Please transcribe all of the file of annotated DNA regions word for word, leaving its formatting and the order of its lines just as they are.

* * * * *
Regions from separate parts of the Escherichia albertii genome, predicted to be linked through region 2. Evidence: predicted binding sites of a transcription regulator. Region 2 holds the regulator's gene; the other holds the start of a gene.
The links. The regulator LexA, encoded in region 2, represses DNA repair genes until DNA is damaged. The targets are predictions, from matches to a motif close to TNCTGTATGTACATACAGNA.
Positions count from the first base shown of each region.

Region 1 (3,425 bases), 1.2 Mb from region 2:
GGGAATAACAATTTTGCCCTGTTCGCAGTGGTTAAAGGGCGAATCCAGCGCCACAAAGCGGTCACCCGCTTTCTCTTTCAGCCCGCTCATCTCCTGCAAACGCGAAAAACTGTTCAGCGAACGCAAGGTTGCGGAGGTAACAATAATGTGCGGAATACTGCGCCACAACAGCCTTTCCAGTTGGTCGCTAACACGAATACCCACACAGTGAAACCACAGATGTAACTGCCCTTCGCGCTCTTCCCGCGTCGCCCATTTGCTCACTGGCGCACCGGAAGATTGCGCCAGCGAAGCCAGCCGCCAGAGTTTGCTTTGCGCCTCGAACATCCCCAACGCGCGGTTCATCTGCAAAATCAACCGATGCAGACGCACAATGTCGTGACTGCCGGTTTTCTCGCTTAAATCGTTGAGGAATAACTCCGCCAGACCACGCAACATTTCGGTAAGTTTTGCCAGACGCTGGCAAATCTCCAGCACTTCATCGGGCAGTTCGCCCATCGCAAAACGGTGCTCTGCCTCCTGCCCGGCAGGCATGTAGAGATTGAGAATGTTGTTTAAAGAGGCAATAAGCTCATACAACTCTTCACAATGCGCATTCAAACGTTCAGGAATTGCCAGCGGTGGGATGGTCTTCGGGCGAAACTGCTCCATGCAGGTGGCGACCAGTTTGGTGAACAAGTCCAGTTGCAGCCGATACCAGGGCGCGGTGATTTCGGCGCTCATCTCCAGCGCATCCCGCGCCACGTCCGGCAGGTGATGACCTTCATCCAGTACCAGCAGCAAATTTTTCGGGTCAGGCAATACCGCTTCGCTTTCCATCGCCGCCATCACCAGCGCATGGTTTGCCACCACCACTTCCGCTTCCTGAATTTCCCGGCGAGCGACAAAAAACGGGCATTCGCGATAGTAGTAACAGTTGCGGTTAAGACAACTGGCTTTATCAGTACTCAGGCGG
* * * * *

Regions from separate parts of the Escherichia albertii genome, predicted to be linked through region 2. Evidence: predicted binding sites of a transcription regulator. Region 2 holds the regulator's gene; the other holds the start of a gene.
The links. The regulator LexA, encoded in region 2, represses DNA repair genes until DNA is damaged. The targets are predictions, from matches to a motif close to TNCTGTATGTACATACAGNA.
Positions count from the first base shown of each region.

Region 1 (3,425 bases), 1.2 Mb from region 2:
GGGAATAACAATTTTGCCCTGTTCGCAGTGGTTAAAGGGCGAATCCAGCGCCACAAAGCGGTCACCCGCTTTCTCTTTCAGCCCGCTCATCTCCTGCAAACGCGAAAAACTGTTCAGCGAACGCAAGGTTGCGGAGGTAACAATAATGTGCGGAATACTGCGCCACAACAGCCTTTCCAGTTGGTCGCTAACACGAATACCCACACAGTGAAACCACAGATGTAACTGCCCTTCGCGCTCTTCCCGCGTCGCCCATTTGCTCACTGGCGCACCGGAAGATTGCGCCAGCGAAGCCAGCCGCCAGAGTTTGCTTTGCGCCTCGAACATCCCCAACGCGCGGTTCATCTGCAAAATCAACCGATGCAGACGCACAATGTCGTGACTGCCGGTTTTCTCGCTTAAATCGTTGAGGAATAACTCCGCCAGACCACGCAACATTTCGGTAAGTTTTGCCAGACGCTGGCAAATCTCCAGCACTTCATCGGGCAGTTCGCCCATCGCAAAACGGTGCTCTGCCTCCTGCCCGGCAGGCATGTAGAGATTGAGAATGTTGTTTAAAGAGGCAATAAGCTCATACAACTCTTCACAATGCGCATTCAAACGTTCAGGAATTGCCAGCGGTGGGATGGTCTTCGGGCGAAACTGCTCCATGCAGGTGGCGACCAGTTTGGTGAACAAGTCCAGTTGCAGCCGATACCAGGGCGCGGTGATTTCGGCGCTCATCTCCAGCGCATCCCGCGCCACGTCCGGCAGGTGATGACCTTCATCCAGTACCAGCAGCAAATTTTTCGGGTCAGGCAATACCGCTTCGCTTTCCATCGCCGCCATCACCAGCGCATGGTTTGCCACCACCACTTCCGCTTCCTGAATTTCCCGGCGAGCGACAAAAAACGGGCATTCGCGATAGTAGTAACAGTTGCGGTTAAGACAACTGGCTTTATCAGTACTCAGGCGG